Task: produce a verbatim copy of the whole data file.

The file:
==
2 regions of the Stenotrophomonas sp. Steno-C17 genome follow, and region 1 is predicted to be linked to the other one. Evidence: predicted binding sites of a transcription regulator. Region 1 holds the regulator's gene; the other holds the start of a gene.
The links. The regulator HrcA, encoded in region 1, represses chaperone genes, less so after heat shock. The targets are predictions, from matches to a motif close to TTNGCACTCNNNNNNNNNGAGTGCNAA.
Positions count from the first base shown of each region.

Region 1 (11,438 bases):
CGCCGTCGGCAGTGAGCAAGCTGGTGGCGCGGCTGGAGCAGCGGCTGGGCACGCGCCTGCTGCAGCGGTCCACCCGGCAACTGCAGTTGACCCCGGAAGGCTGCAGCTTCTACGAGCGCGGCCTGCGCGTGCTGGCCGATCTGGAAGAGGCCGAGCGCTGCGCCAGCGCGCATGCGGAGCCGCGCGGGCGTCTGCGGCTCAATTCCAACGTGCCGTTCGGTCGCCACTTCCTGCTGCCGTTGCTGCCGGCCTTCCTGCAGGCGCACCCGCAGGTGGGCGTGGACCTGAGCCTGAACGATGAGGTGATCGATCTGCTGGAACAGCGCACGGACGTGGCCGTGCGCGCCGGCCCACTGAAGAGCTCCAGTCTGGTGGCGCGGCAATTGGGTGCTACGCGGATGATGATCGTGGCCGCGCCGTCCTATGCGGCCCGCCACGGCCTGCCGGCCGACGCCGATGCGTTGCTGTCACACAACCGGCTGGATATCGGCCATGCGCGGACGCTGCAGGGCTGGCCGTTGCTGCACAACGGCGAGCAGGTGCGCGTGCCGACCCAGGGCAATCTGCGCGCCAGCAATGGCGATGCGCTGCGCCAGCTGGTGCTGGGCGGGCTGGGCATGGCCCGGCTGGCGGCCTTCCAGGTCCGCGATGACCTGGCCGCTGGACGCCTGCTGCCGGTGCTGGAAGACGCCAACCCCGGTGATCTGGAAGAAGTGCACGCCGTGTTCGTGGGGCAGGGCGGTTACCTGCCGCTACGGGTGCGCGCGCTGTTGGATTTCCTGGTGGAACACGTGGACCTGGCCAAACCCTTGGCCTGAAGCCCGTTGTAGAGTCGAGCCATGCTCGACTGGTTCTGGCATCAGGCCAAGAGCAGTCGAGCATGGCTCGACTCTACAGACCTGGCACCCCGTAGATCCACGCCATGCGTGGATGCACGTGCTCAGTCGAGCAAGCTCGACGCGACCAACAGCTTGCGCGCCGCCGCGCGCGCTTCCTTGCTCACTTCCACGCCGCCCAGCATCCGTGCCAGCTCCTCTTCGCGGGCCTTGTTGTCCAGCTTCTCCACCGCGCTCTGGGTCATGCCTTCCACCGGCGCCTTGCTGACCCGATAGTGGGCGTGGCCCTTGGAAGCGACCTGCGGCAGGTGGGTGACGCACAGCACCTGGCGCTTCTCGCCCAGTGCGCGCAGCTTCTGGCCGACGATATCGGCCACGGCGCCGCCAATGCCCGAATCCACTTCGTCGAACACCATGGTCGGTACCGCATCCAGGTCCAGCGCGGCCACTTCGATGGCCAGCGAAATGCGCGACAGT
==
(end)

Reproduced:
2 regions of the Stenotrophomonas sp. Steno-C17 genome follow, and region 1 is predicted to be linked to the other one. Evidence: predicted binding sites of a transcription regulator. Region 1 holds the regulator's gene; the other holds the start of a gene.
The links. The regulator HrcA, encoded in region 1, represses chaperone genes, less so after heat shock. The targets are predictions, from matches to a motif close to TTNGCACTCNNNNNNNNNGAGTGCNAA.
Positions count from the first base shown of each region.

Region 1 (11,438 bases):
CGCCGTCGGCAGTGAGCAAGCTGGTGGCGCGGCTGGAGCAGCGGCTGGGCACGCGCCTGCTGCAGCGGTCCACCCGGCAACTGCAGTTGACCCCGGAAGGCTGCAGCTTCTACGAGCGCGGCCTGCGCGTGCTGGCCGATCTGGAAGAGGCCGAGCGCTGCGCCAGCGCGCATGCGGAGCCGCGCGGGCGTCTGCGGCTCAATTCCAACGTGCCGTTCGGTCGCCACTTCCTGCTGCCGTTGCTGCCGGCCTTCCTGCAGGCGCACCCGCAGGTGGGCGTGGACCTGAGCCTGAACGATGAGGTGATCGATCTGCTGGAACAGCGCACGGACGTGGCCGTGCGCGCCGGCCCACTGAAGAGCTCCAGTCTGGTGGCGCGGCAATTGGGTGCTACGCGGATGATGATCGTGGCCGCGCCGTCCTATGCGGCCCGCCACGGCCTGCCGGCCGACGCCGATGCGTTGCTGTCACACAACCGGCTGGATATCGGCCATGCGCGGACGCTGCAGGGCTGGCCGTTGCTGCACAACGGCGAGCAGGTGCGCGTGCCGACCCAGGGCAATCTGCGCGCCAGCAATGGCGATGCGCTGCGCCAGCTGGTGCTGGGCGGGCTGGGCATGGCCCGGCTGGCGGCCTTCCAGGTCCGCGATGACCTGGCCGCTGGACGCCTGCTGCCGGTGCTGGAAGACGCCAACCCCGGTGATCTGGAAGAAGTGCACGCCGTGTTCGTGGGGCAGGGCGGTTACCTGCCGCTACGGGTGCGCGCGCTGTTGGATTTCCTGGTGGAACACGTGGACCTGGCCAAACCCTTGGCCTGAAGCCCGTTGTAGAGTCGAGCCATGCTCGACTGGTTCTGGCATCAGGCCAAGAGCAGTCGAGCATGGCTCGACTCTACAGACCTGGCACCCCGTAGATCCACGCCATGCGTGGATGCACGTGCTCAGTCGAGCAAGCTCGACGCGACCAACAGCTTGCGCGCCGCCGCGCGCGCTTCCTTGCTCACTTCCACGCCGCCCAGCATCCGTGCCAGCTCCTCTTCGCGGGCCTTGTTGTCCAGCTTCTCCACCGCGCTCTGGGTCATGCCTTCCACCGGCGCCTTGCTGACCCGATAGTGGGCGTGGCCCTTGGAAGCGACCTGCGGCAGGTGGGTGACGCACAGCACCTGGCGCTTCTCGCCCAGTGCGCGCAGCTTCTGGCCGACGATATCGGCCACGGCGCCGCCAATGCCCGAATCCACTTCGTCGAACACCATGGTCGGTACCGCATCCAGGTCCAGCGCGGCCACTTCGATGGCCAGCGAAATGCGCGACAGT